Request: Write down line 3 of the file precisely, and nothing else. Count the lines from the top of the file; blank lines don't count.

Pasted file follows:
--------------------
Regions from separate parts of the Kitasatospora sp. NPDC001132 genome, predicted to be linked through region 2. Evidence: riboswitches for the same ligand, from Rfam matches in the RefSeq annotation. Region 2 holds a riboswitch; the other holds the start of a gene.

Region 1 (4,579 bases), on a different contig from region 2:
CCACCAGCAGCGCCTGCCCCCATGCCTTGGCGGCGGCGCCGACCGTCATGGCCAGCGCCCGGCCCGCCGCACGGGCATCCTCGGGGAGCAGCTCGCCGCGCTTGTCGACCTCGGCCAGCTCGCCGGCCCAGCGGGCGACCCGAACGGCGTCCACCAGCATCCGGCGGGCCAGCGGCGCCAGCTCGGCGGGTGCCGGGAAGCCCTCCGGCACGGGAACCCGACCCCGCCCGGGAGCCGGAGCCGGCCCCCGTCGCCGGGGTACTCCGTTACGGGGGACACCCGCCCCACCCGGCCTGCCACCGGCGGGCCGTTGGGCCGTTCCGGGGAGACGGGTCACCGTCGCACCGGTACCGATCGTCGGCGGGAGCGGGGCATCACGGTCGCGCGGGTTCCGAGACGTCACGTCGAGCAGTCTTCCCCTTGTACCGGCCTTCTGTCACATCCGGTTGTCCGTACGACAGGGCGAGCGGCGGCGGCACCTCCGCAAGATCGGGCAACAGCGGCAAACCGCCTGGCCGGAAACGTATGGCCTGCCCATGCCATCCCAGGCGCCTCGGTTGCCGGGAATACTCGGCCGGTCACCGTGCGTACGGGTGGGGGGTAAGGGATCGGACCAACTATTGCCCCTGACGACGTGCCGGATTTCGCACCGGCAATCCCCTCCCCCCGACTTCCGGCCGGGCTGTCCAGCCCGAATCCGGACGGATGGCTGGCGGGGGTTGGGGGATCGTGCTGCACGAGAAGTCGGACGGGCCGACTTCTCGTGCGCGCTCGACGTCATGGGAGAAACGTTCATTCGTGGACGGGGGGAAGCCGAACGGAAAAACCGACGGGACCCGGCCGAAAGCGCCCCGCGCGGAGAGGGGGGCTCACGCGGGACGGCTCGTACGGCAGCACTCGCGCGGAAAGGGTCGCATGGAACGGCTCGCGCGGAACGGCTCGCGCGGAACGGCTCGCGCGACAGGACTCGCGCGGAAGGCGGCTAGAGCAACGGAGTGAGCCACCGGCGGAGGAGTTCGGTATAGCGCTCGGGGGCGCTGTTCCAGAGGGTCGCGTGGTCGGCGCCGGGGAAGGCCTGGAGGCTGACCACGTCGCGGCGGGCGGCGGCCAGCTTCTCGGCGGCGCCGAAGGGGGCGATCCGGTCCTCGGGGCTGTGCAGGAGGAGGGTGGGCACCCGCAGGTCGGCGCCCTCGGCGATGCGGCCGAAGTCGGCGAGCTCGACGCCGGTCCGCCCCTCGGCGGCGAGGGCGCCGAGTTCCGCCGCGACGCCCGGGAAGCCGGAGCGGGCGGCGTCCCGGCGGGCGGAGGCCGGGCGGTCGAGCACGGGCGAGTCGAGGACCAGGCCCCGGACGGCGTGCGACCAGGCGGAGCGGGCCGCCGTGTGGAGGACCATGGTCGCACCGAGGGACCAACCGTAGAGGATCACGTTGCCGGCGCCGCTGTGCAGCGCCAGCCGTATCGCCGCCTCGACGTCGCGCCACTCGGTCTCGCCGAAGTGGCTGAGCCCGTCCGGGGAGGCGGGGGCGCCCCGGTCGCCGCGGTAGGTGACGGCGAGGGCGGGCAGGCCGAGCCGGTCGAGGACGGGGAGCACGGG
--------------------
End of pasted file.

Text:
CCACCAGCAGCGCCTGCCCCCATGCCTTGGCGGCGGCGCCGACCGTCATGGCCAGCGCCCGGCCCGCCGCACGGGCATCCTCGGGGAGCAGCTCGCCGCGCTTGTCGACCTCGGCCAGCTCGCCGGCCCAGCGGGCGACCCGAACGGCGTCCACCAGCATCCGGCGGGCCAGCGGCGCCAGCTCGGCGGGTGCCGGGAAGCCCTCCGGCACGGGAACCCGACCCCGCCCGGGAGCCGGAGCCGGCCCCCGTCGCCGGGGTACTCCGTTACGGGGGACACCCGCCCCACCCGGCCTGCCACCGGCGGGCCGTTGGGCCGTTCCGGGGAGACGGGTCACCGTCGCACCGGTACCGATCGTCGGCGGGAGCGGGGCATCACGGTCGCGCGGGTTCCGAGACGTCACGTCGAGCAGTCTTCCCCTTGTACCGGCCTTCTGTCACATCCGGTTGTCCGTACGACAGGGCGAGCGGCGGCGGCACCTCCGCAAGATCGGGCAACAGCGGCAAACCGCCTGGCCGGAAACGTATGGCCTGCCCATGCCATCCCAGGCGCCTCGGTTGCCGGGAATACTCGGCCGGTCACCGTGCGTACGGGTGGGGGGTAAGGGATCGGACCAACTATTGCCCCTGACGACGTGCCGGATTTCGCACCGGCAATCCCCTCCCCCCGACTTCCGGCCGGGCTGTCCAGCCCGAATCCGGACGGATGGCTGGCGGGGGTTGGGGGATCGTGCTGCACGAGAAGTCGGACGGGCCGACTTCTCGTGCGCGCTCGACGTCATGGGAGAAACGTTCATTCGTGGACGGGGGGAAGCCGAACGGAAAAACCGACGGGACCCGGCCGAAAGCGCCCCGCGCGGAGAGGGGGGCTCACGCGGGACGGCTCGTACGGCAGCACTCGCGCGGAAAGGGTCGCATGGAACGGCTCGCGCGGAACGGCTCGCGCGGAACGGCTCGCGCGACAGGACTCGCGCGGAAGGCGGCTAGAGCAACGGAGTGAGCCACCGGCGGAGGAGTTCGGTATAGCGCTCGGGGGCGCTGTTCCAGAGGGTCGCGTGGTCGGCGCCGGGGAAGGCCTGGAGGCTGACCACGTCGCGGCGGGCGGCGGCCAGCTTCTCGGCGGCGCCGAAGGGGGCGATCCGGTCCTCGGGGCTGTGCAGGAGGAGGGTGGGCACCCGCAGGTCGGCGCCCTCGGCGATGCGGCCGAAGTCGGCGAGCTCGACGCCGGTCCGCCCCTCGGCGGCGAGGGCGCCGAGTTCCGCCGCGACGCCCGGGAAGCCGGAGCGGGCGGCGTCCCGGCGGGCGGAGGCCGGGCGGTCGAGCACGGGCGAGTCGAGGACCAGGCCCCGGACGGCGTGCGACCAGGCGGAGCGGGCCGCCGTGTGGAGGACCATGGTCGCACCGAGGGACCAACCGTAGAGGATCACGTTGCCGGCGCCGCTGTGCAGCGCCAGCCGTATCGCCGCCTCGACGTCGCGCCACTCGGTCTCGCCGAAGTGGCTGAGCCCGTCCGGGGAGGCGGGGGCGCCCCGGTCGCCGCGGTAGGTGACGGCGAGGGCGGGCAGGCCGAGCCGGTCGAGGACGGGGAGCACGGG